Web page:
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LIB

William Lyon Mackenzie King (Prime Minister; Secretary of State for External Affairs; President of the Privy Council)

Liberal

Mr. MACKENZIE KING:

My hon. friend is -confusing two -positions. He speaks of legations and he speaks of the position of the high commissioner. As far as the legations are concerned, our ministers have all the privileges that any representative of a foreign country would have in another, holding a similar position. With respect to the position of high commissioner in the United Kingdom, he is not an ambassador or minister in the sense in which ministers in foreign countries are so designated and who represent the crown. He is a representative of the government of Canada and the government of Canada has more than one means of obtaining information and of communicating with different departments of the British government. It would only confuse matters to have -the High -

Commissioner for Canada in the United Kingdom play at once the role of representative of the government of Canada and the role of representative of the king. That distinction should be kept in mind.

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LIB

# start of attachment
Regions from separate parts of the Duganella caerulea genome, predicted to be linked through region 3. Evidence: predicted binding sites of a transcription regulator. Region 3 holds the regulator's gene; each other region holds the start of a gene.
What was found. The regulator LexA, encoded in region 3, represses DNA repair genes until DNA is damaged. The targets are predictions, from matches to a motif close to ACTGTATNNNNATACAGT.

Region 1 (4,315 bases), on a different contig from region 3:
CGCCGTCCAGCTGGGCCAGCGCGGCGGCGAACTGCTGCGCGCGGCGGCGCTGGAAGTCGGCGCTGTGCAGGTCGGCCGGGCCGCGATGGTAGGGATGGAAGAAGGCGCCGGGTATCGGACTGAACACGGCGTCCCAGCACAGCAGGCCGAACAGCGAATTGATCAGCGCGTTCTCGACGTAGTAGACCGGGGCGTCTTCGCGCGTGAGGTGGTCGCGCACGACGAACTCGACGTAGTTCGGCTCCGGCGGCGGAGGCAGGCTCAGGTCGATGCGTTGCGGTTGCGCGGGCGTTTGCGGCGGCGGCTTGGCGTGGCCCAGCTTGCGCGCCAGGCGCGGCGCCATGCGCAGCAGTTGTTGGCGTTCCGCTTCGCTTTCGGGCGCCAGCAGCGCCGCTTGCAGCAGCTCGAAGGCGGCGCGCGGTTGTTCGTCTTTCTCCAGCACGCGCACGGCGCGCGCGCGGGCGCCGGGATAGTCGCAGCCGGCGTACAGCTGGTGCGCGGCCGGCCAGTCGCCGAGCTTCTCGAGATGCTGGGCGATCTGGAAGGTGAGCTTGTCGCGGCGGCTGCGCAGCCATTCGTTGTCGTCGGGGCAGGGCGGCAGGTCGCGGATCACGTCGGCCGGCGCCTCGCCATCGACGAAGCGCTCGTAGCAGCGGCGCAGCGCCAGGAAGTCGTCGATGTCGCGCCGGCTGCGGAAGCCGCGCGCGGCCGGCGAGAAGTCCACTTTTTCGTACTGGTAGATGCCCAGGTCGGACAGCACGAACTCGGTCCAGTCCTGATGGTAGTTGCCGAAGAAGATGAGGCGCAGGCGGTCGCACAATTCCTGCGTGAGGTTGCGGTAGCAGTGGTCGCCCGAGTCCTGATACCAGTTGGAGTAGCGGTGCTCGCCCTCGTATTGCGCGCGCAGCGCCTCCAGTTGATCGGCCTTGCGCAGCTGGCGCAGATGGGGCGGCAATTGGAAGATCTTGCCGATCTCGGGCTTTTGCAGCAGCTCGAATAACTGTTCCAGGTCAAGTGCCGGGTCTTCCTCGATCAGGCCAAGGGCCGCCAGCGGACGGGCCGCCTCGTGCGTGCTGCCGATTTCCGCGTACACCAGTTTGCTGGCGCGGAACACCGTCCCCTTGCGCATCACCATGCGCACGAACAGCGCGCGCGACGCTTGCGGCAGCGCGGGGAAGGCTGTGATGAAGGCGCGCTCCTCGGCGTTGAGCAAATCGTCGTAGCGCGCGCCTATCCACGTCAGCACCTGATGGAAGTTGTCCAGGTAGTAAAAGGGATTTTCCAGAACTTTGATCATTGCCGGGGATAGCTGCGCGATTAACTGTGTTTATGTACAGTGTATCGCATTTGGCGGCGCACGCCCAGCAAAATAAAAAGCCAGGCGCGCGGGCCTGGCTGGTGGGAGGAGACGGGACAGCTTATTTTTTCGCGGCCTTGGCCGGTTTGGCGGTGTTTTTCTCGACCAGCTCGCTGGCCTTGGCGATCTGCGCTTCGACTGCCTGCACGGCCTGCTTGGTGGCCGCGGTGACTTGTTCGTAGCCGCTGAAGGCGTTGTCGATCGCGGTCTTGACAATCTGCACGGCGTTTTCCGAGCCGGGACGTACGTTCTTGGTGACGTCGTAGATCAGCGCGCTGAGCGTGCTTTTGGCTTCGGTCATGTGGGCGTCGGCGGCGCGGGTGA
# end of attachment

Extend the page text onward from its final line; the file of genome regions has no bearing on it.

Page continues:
Jean-François Pouliot

Liberal

Mr. POULIOT:

That is why it would have been appropriate last year for the government, instead of presenting their majesties with a gold flower bowl, to give a crown to the king of Canada.

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CON

Agar Rodney Adamson

Conservative (1867-1942)

Mr. ADAMSON:

There is an increase of $127,000. This is for representatives to Canberra, Wellington, Pretoria and Dublin. Are

these new this year?

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LIB

William Lyon Mackenzie King (Prime Minister; Secretary of State for External Affairs; President of the Privy Council)

Liberal

Mr. MACKENZIE KING:

Yes.

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CON

Agar Rodney Adamson

Conservative (1867-1942)

Mr. ADAMSON:

It is a new departure of the government to have high commissioners in other empire capitals?

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LIB

William Lyon Mackenzie King (Prime Minister; Secretary of State for External Affairs; President of the Privy Council)

Liberal

Mr. MACKENZIE KING: